By Todd Melby
ST. PAUL Minn. (Reuters) - A Navy SEAL accused of defaming former Minnesota governor Jesse Ventura and who died last year said in a videotaped deposition played Wednesday at a trial that he encountered a loud and belligerent Ventura at a bar in 2006 and punched him.
Chris Kyle, who was killed in 2013 at a Texas shooting range by a troubled Iraq war veteran, said in the deposition recorded in November 2012 and played for jurors that he was not worried about Ventura's lawsuit.
"You can't defeat the truth," Kyle said.
At the heart of the trial, which began Tuesday, is whether any such confrontation happened.
Kyle said in his best-selling book, "American Sniper: The Autobiography of the Most Lethal Sniper in U.S. Military History," and in later interviews he punched Ventura in the face after the former governor made disparaging remarks about SEALs.
Ventura, himself a former member of the Naval Special Forces Underwater Demolition/SEAL teams, sued Kyle in 2012, contending the encounter Kyle described never happened and the account had caused Ventura financial losses.
In the deposition, Kyle said he was attending a wake at the bar for a fallen SEAL and asked Ventura and others with him to lower their voices or take their discussion elsewhere.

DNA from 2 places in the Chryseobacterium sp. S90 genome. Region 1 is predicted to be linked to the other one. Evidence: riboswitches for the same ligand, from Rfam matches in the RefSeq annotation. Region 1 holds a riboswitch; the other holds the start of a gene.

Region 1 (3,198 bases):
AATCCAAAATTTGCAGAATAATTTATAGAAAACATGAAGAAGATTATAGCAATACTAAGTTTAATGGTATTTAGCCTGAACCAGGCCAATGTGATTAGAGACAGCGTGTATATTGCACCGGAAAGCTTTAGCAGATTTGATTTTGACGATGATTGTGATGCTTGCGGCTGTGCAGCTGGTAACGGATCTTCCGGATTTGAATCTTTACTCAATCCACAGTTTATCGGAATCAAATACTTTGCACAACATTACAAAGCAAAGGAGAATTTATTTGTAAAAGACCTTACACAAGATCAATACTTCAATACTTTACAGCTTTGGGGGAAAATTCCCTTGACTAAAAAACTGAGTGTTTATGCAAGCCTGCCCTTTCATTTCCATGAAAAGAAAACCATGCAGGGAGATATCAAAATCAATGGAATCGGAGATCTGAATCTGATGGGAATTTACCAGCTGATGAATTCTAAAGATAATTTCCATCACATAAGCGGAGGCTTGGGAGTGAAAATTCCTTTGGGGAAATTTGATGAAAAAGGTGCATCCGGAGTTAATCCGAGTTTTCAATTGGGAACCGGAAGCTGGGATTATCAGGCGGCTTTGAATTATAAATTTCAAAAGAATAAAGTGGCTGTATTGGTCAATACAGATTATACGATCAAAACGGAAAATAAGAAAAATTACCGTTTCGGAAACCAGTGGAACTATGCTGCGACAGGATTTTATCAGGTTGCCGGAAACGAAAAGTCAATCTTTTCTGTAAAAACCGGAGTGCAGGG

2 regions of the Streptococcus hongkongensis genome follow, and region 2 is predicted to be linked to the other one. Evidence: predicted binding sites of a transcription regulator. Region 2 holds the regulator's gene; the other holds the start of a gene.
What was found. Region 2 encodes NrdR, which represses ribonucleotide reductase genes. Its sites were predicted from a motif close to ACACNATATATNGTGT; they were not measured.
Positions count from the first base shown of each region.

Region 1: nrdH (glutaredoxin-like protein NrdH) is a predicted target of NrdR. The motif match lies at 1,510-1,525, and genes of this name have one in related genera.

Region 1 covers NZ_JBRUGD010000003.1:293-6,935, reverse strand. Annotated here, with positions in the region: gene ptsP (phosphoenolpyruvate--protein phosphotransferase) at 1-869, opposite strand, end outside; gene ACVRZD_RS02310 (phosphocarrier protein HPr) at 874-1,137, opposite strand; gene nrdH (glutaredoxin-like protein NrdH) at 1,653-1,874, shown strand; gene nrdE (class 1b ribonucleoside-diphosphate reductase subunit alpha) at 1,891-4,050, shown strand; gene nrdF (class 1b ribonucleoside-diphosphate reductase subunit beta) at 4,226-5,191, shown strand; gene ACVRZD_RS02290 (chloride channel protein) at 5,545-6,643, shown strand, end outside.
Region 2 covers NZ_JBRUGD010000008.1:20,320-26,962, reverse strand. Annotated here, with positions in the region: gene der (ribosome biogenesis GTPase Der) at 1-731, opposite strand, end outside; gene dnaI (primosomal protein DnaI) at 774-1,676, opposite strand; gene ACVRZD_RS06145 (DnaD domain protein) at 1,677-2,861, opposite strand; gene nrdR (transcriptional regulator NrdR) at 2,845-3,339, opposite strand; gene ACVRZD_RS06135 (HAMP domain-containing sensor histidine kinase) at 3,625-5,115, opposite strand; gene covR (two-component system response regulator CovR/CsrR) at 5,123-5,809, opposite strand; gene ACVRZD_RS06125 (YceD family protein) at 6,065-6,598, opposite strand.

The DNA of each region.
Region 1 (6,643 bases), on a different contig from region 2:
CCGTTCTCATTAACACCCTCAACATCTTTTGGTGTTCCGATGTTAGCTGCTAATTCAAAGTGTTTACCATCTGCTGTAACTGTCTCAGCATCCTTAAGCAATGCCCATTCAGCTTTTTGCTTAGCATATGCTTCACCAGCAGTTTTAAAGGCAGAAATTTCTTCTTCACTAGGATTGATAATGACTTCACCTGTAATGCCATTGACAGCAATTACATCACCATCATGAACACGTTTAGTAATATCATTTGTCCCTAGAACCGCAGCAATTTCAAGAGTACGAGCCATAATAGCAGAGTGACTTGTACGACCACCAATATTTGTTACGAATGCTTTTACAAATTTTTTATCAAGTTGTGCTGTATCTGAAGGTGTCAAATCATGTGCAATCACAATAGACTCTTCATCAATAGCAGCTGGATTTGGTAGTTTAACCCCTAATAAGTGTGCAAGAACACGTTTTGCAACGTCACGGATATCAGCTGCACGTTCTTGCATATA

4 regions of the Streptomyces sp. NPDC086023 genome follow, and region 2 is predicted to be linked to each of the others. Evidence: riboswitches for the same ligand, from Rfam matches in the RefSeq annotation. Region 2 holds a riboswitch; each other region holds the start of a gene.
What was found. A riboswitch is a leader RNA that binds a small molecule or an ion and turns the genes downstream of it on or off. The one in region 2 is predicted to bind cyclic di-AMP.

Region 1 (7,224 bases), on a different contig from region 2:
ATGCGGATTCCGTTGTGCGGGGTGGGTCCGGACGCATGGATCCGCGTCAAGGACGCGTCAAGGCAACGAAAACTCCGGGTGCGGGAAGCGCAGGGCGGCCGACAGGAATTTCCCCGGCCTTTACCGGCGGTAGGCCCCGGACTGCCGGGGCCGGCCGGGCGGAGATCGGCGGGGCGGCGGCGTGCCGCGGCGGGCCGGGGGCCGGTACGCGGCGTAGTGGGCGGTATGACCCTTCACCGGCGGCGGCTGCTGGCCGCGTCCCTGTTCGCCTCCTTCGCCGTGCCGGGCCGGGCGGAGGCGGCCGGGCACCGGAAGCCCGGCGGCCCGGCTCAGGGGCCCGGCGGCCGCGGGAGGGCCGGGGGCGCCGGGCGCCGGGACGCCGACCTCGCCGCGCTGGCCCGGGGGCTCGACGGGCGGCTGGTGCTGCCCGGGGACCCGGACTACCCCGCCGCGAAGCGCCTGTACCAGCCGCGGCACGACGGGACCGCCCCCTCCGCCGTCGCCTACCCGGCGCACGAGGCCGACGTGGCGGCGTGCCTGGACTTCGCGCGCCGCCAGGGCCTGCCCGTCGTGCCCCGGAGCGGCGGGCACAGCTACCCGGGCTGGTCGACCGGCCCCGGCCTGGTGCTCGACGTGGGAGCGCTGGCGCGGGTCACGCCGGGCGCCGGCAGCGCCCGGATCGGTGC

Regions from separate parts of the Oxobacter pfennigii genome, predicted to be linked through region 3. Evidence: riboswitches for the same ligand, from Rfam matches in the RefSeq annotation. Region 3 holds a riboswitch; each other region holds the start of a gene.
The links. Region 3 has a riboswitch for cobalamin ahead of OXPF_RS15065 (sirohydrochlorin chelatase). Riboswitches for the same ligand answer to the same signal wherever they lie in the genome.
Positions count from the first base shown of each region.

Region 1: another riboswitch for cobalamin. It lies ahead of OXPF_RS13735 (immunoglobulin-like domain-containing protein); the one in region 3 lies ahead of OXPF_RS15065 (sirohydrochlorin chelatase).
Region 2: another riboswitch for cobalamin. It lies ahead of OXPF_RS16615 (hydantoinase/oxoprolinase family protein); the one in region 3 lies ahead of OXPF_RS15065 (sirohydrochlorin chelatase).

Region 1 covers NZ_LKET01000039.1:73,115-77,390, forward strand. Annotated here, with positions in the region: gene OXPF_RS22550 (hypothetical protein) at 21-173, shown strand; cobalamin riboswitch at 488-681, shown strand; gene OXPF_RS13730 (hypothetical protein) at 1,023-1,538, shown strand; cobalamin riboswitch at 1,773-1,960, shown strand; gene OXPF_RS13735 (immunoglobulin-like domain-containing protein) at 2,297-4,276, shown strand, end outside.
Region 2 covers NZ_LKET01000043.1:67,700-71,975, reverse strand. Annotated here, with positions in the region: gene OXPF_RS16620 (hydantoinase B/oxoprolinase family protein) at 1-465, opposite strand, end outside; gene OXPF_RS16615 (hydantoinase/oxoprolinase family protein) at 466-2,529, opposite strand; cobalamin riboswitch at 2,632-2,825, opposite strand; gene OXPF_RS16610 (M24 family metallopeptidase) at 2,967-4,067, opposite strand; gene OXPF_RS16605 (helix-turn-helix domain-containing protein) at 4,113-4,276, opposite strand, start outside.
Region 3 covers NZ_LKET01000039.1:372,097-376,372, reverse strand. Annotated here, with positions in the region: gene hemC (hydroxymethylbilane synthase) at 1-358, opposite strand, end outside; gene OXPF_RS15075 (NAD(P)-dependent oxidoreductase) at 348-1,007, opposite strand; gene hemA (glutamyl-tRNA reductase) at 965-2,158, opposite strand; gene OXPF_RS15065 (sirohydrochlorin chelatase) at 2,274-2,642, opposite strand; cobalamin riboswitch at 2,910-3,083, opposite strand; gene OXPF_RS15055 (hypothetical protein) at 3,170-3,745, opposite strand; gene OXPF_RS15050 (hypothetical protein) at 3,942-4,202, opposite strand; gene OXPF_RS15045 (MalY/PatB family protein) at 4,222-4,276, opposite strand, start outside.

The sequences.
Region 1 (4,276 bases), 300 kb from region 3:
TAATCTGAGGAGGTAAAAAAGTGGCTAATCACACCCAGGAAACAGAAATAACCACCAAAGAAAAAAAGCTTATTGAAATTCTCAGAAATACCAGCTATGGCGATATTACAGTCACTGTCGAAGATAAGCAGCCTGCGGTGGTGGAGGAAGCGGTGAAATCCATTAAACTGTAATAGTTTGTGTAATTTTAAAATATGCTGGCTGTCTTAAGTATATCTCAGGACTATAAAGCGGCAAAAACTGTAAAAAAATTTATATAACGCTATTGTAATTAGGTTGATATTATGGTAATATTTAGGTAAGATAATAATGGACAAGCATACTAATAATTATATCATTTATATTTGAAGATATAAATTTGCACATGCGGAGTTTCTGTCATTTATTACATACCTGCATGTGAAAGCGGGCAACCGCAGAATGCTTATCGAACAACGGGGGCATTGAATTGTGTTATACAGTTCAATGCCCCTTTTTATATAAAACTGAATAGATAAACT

Ventura was "complaining about the war, that we shouldn't be there, how Bush was a war criminal, killing innocent women and children overseas," Kyle said.
Outside the bar, Kyle said in the video, "I took a step back. He took a step forward. I thought he was fixin' to hit me."
"I punched him," Kyle said. "He fell backwards. I took off."
Kyle's widow, Taya Kyle testified Wednesday her husband was truthful and humble and they were planning to give away proceeds from the "American Sniper" book.
The book has generated more than $2.5 million in royalties split between Kyle, his agent and co-authors.
Kyle described in the book a confrontation with a man he identified only as "Scruff Face," who insisted that SEALs serving in Iraq had not suffered enough casualties. He quoted "Scruff Face" as saying: "You deserve to lose a few." In later media interviews, Kyle said "Scruff Face" was Ventura.
After Chris Kyle's death, Ventura named his wife, Taya Kyle, as defendant in the lawsuit as the overseer of his estate.
Ventura, a former professional wrestler and actor who served as Minnesota's governor from 1999 to 2003, has not specified a damage amount in his lawsuit. He is expected to testify in the trial, which is expected to last about three weeks.
The jury is being asked to determine if Kyle's statements were false and, because Ventura is a public figure, whether Kyle made them with actual malice.
(Editing by David Bailey, Eric Beech and Eric Walsh)